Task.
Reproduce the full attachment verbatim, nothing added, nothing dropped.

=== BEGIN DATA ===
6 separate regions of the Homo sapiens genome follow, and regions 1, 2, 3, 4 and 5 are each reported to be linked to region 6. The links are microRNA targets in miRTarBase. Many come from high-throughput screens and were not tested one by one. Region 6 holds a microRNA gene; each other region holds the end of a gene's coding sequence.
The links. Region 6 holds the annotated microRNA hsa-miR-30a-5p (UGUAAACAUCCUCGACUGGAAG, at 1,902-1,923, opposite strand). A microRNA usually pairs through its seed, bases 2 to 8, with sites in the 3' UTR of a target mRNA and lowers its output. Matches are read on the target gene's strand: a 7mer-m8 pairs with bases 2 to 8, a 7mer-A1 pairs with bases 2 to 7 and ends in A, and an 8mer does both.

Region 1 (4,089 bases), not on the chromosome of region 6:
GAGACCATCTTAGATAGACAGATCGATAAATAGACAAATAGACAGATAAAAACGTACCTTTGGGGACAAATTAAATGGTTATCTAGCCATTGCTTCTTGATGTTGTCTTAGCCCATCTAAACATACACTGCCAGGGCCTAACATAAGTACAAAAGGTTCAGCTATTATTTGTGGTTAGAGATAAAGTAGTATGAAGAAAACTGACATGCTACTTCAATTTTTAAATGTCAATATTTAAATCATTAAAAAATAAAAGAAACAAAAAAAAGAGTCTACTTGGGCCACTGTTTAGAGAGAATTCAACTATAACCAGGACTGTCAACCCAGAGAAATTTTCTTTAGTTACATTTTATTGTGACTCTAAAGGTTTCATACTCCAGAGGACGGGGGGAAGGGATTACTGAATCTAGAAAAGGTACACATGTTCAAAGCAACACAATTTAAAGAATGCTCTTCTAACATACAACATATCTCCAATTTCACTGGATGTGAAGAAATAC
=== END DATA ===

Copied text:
6 separate regions of the Homo sapiens genome follow, and regions 1, 2, 3, 4 and 5 are each reported to be linked to region 6. The links are microRNA targets in miRTarBase. Many come from high-throughput screens and were not tested one by one. Region 6 holds a microRNA gene; each other region holds the end of a gene's coding sequence.
The links. Region 6 holds the annotated microRNA hsa-miR-30a-5p (UGUAAACAUCCUCGACUGGAAG, at 1,902-1,923, opposite strand). A microRNA usually pairs through its seed, bases 2 to 8, with sites in the 3' UTR of a target mRNA and lowers its output. Matches are read on the target gene's strand: a 7mer-m8 pairs with bases 2 to 8, a 7mer-A1 pairs with bases 2 to 7 and ends in A, and an 8mer does both.

Region 1 (4,089 bases), not on the chromosome of region 6:
GAGACCATCTTAGATAGACAGATCGATAAATAGACAAATAGACAGATAAAAACGTACCTTTGGGGACAAATTAAATGGTTATCTAGCCATTGCTTCTTGATGTTGTCTTAGCCCATCTAAACATACACTGCCAGGGCCTAACATAAGTACAAAAGGTTCAGCTATTATTTGTGGTTAGAGATAAAGTAGTATGAAGAAAACTGACATGCTACTTCAATTTTTAAATGTCAATATTTAAATCATTAAAAAATAAAAGAAACAAAAAAAAGAGTCTACTTGGGCCACTGTTTAGAGAGAATTCAACTATAACCAGGACTGTCAACCCAGAGAAATTTTCTTTAGTTACATTTTATTGTGACTCTAAAGGTTTCATACTCCAGAGGACGGGGGGAAGGGATTACTGAATCTAGAAAAGGTACACATGTTCAAAGCAACACAATTTAAAGAATGCTCTTCTAACATACAACATATCTCCAATTTCACTGGATGTGAAGAAATAC